State attorney general's investigation widening
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By Rick Daysog
Advertiser Staff Writer
By Rick Daysog
The state attorney general's office, which is demanding records involving the construction and maintenance of Kaloko Reservoir dam, also has issued subpoenas for the owner and contractors of the nearby Waikalua Reservoir as well as a real-estate agent who sold properties along Wailapa Stream several years ago.
The growing investigation, which so far involves a half-dozen subpoenas to property owners and contractors, centers on what caused the Kaloko dam to breach Tuesday, resulting in a 300-million-gallon surge of water that killed three people and left four others missing.
Two of the landowners subpoenaed — retired car dealer Jimmy Pflueger and the Mary N. Lucas Trust — said through their attorneys that they are cooperating with the state's investigation.
A third, the Kilauea Farms Community Association, received a subpoena yesterday, according to Ming Fang, president of the association, which owns the Waiakalua Reservoir near the Kaloko dam.
"I think they want to cover every angle of the situation," said Fang, whose subpoena asked him to appear for an interview with investigators in Lihu'e on March 28. The subpoena also asks for all records relating to the upkeep of the Waiakalua Reservoir.
In addition to landowners, the state recently subpoenaed and interviewed a real-estate agent who sold properties along Wailapa Stream several years ago. The agent confirmed the subpoena and his interview with state investigators on the condition that his name not be used because the investigation is continuing.
Attorney General Mark Bennett yesterday characterized the state's investigation as a preliminary fact-finding effort.
He sent six investigators to Kaua'i this week to collect records and interview a half-dozen witnesses, including landowners and contractors, said Donald Wong, chief investigator for the attorney general's office.
Bennett and Wong, whose investigative team flew back to O'ahu yesterday to brief the attorney general, declined to discuss preliminary findings.
"We're still looking at the situation," Wong said. "If it turns out that that there was a crime, we will divert it into a criminal investigation. If it turns out that there were civil violations, then we will divert it into a civil investigation."
Bennett again declined to comment when asked whether the state will pursue criminal charges or civil remedies.
The state also sent to Kaua'i its private consultants on the dam disaster, including University of Hawai'i civil and environmental engineering professor Horst Brandes and Joseph Kulikowski, an Irvine, Calif., engineering consultant who specializes in dam- safety issues. Brandes and Kulikowski did not return calls.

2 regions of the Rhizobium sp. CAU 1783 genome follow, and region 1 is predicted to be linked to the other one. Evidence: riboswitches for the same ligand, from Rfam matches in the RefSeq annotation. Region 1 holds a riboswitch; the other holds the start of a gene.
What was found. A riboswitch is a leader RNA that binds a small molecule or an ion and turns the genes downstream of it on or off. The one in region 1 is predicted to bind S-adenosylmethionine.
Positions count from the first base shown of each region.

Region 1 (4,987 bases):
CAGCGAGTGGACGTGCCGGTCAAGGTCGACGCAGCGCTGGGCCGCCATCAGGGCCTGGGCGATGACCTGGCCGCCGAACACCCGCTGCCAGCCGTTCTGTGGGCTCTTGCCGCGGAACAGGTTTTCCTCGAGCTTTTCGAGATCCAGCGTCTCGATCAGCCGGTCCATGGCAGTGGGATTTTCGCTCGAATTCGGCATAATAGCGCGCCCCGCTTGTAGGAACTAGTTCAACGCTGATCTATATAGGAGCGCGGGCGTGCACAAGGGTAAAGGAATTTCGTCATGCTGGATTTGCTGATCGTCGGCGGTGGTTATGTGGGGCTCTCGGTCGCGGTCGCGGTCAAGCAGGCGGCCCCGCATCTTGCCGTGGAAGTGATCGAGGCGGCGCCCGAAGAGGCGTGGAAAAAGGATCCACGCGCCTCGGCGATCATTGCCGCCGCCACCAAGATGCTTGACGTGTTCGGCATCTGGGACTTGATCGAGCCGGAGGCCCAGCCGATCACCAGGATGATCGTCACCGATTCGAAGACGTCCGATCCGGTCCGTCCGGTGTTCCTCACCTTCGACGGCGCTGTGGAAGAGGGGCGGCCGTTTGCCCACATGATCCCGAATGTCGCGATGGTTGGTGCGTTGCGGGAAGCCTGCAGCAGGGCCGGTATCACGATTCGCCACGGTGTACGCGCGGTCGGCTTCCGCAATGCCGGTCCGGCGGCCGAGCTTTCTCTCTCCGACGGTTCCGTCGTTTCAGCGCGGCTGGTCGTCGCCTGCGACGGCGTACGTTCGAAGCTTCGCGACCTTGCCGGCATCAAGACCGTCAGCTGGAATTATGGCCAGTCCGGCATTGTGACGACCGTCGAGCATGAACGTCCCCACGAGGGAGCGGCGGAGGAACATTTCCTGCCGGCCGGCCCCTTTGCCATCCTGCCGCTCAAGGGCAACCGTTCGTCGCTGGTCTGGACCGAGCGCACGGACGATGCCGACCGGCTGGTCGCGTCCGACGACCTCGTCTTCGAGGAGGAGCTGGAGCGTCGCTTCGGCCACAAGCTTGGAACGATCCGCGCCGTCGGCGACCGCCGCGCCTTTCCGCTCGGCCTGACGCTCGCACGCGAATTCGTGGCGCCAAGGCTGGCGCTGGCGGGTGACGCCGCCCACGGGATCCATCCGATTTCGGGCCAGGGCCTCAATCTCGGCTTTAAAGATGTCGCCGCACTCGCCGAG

Bennett said the state's investigation has no scheduled conclusion. He said the state's experts have examined the Kaloko and Waiakalua dams as well as the Morita Reservoir, which suffered heavy damage from debris sent downstream by the collapse of the Kaloko dam.
Investigators and the state's experts will return to Kaua'i to conduct further interviews and examinations once weather conditions improve, the attorney general said.
"We have served a significant number of subpoenas, and I would expect that we will serve more," Bennett said.
Fang, who owns the Waiakalua Plantations that grow tropical fruit, said 86-year-old Waiakalua Reservoir has been owned for more than a decade by the Kilauea Farms Community Association, whose members include several nearby farms.
The reservoir, which is several minutes away from the Kaloko Reservoir, previously was owned by C. Brewer & Co. and was never owned by Pflueger or the Mary Lucas Trust, he said.
Fang said the state Department of Land and Natural Resources inspected the Waiakalua Reservoir about three years ago and found no problems. He said the water levels at the reservoir are now high but not unsafely so.
Carroll Taylor, court-appointed trustee for the Mary Lucas Trust, declined comment on the investigation yesterday but expressed his sympathy for the victims and their families. Taylor said on Thursday that his client is working with investigators.
Bill McCorriston, Pflueger's attorney, could not be reached for comment on the latest subpoenas, but had said on Thursday that his client is cooperating with the investigation as well.
Attention has focused on Pflueger because he was cited by the U.S. Environmental Protection Agency in 2002 for illegal grading work on property near the Kaloko Reservoir. An EPA spokesman said this week that the agency does not believe the dam failure at Kaloko was related to Pflueger's work in the area. Pflueger issued a statement Wednesday saying he had not done any construction work on the Kaloko dam.
Earlier this month, Pflueger agreed to a $7.5 million settlement of county, state, federal and community-group legal actions resulting from landscaping work at Pila'a on the northeast shore of Kaua'i that led to large volumes of mud ending up on the nearshore reef.
On Thursday, Peter Young, director of the state Department of Land and Natural Resources, said the state had no record of inspecting the Kaloko dam.Staff writer Jan TenBruggencate contributed to this report.
Reach Rick Daysog at email@example.com.